After a nice tour of WTWO, we head outside to look at the tower - and right across the street, the 995-foot tower of archrival WTHI-TV. To complete the set, the WFXW tower is just a short distance to the south on US 41, also checking in at just under a thousand feet.
After lunch, a quick circuit of transmitter sites wraps up our Terre Haute visit. We start right on Poplar Street in downtown Terre Haute, at the now-vacant building that was home to Channel 38 in its previous incarnation as WBAK-TV, named for former owner Cy Bahakel. As an ABC affiliate on the UHF dial, WBAK never managed to gain much traction against its two big VHF competitors, and it eventually shut down its local news operation and flipped to Fox before ending up partnered with WTWO. (Terre Haute now sees ABC on cable, via Indianapolis' WRTV.)
Up to the north of town, just beyond the "Twelve Points" neighborhood, we come to the six-tower array that was WTHI(AM) and is now religious WPFR. By day, it's a 5 kW signal using three of these towers in a row (I believe it's the three rightmost towers in the photo above); at night, it's 1000 watts from four towers in a box (I think that would be the four at left.)
Heading back into the middle of town, the old WBOW/WBUZ site is indeed on - or at least near - the banks of the Wabash. Silent for more than half a decade, this two-tower facility is the site for several applications that were filed for new signals on both 640 and 1230 during the last AM window. (A number of applications were also filed for 1230 at the 1480 site, proposing diplexed operation.)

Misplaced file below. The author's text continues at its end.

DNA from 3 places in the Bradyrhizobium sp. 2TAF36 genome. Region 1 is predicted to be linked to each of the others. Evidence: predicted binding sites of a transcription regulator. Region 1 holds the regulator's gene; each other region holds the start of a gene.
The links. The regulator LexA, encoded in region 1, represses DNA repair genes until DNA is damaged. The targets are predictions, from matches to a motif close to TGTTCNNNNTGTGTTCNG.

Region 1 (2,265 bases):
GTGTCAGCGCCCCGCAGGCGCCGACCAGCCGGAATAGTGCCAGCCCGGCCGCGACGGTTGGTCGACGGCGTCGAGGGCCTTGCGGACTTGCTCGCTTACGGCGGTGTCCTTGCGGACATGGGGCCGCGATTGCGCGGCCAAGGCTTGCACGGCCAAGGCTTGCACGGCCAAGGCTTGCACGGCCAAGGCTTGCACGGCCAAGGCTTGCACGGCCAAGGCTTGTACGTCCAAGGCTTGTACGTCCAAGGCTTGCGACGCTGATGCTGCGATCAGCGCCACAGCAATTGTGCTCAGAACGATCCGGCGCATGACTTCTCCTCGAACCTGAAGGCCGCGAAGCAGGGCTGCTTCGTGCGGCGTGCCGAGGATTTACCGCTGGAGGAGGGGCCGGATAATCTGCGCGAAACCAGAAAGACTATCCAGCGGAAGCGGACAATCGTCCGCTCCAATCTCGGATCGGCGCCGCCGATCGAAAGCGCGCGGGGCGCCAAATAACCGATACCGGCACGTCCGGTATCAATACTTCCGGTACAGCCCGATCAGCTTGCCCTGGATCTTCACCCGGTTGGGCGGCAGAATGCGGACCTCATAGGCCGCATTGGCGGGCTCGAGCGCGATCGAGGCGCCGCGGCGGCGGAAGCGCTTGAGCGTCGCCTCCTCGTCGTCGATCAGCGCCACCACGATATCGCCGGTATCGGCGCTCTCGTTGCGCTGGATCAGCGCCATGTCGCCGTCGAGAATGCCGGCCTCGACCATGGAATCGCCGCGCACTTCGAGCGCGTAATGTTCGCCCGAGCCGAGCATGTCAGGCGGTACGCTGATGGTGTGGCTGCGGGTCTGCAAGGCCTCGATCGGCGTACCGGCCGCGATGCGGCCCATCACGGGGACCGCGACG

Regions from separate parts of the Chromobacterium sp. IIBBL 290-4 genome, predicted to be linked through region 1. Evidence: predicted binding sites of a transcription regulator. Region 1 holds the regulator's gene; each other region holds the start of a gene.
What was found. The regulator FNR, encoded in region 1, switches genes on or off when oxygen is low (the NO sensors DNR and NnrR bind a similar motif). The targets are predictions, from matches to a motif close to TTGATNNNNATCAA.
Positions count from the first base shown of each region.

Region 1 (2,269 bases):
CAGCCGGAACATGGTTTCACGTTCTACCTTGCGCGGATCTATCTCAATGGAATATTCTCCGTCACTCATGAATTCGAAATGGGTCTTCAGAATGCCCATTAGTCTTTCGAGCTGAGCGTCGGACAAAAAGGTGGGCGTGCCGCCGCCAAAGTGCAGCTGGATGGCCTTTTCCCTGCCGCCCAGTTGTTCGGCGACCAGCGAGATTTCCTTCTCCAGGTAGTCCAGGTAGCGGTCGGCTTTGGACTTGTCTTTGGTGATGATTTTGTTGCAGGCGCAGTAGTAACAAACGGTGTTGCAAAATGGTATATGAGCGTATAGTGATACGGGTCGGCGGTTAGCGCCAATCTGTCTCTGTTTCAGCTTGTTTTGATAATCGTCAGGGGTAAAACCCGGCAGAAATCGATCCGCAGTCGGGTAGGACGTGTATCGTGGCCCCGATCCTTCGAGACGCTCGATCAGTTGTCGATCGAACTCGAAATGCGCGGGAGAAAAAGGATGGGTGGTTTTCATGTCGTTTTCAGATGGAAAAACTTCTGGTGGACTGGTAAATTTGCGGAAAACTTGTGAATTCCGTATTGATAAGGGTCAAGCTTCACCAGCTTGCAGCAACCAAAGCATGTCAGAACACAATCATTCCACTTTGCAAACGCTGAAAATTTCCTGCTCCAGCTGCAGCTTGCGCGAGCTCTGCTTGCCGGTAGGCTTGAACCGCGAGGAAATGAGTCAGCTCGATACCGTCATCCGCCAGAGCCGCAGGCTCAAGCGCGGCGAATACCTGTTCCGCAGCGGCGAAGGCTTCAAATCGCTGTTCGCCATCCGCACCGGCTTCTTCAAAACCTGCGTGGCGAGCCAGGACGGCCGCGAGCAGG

Crossing the river to West Terre Haute, busy traffic on US 40 makes it impossible to get good pictures of the little 1300 tower just west of the Wabash, or of the WWVR (105.5 West Terre Haute) and WMGI (100.7) towers a mile or so west of that. But we do head north to the Marion Heights neighborhood to see the tower for the defunct WZZQ (107.5), still in use by Rose-Hulman college station WMHD (90.7) and religious WCRT (88.5).
Since the forced sign-off of WZZQ, the 107.5 allocation has been reserved for noncommercial use. It's likely to return - someday - as either a public radio station (Terre Haute currently has only a translator of Bloomington's WFIU) or a religious broadcaster.
And we'll wrap up our Terre Haute visit about 15 miles east of town, at the tower of WSDX (1130)/WSDM (92.7) over in Brazil.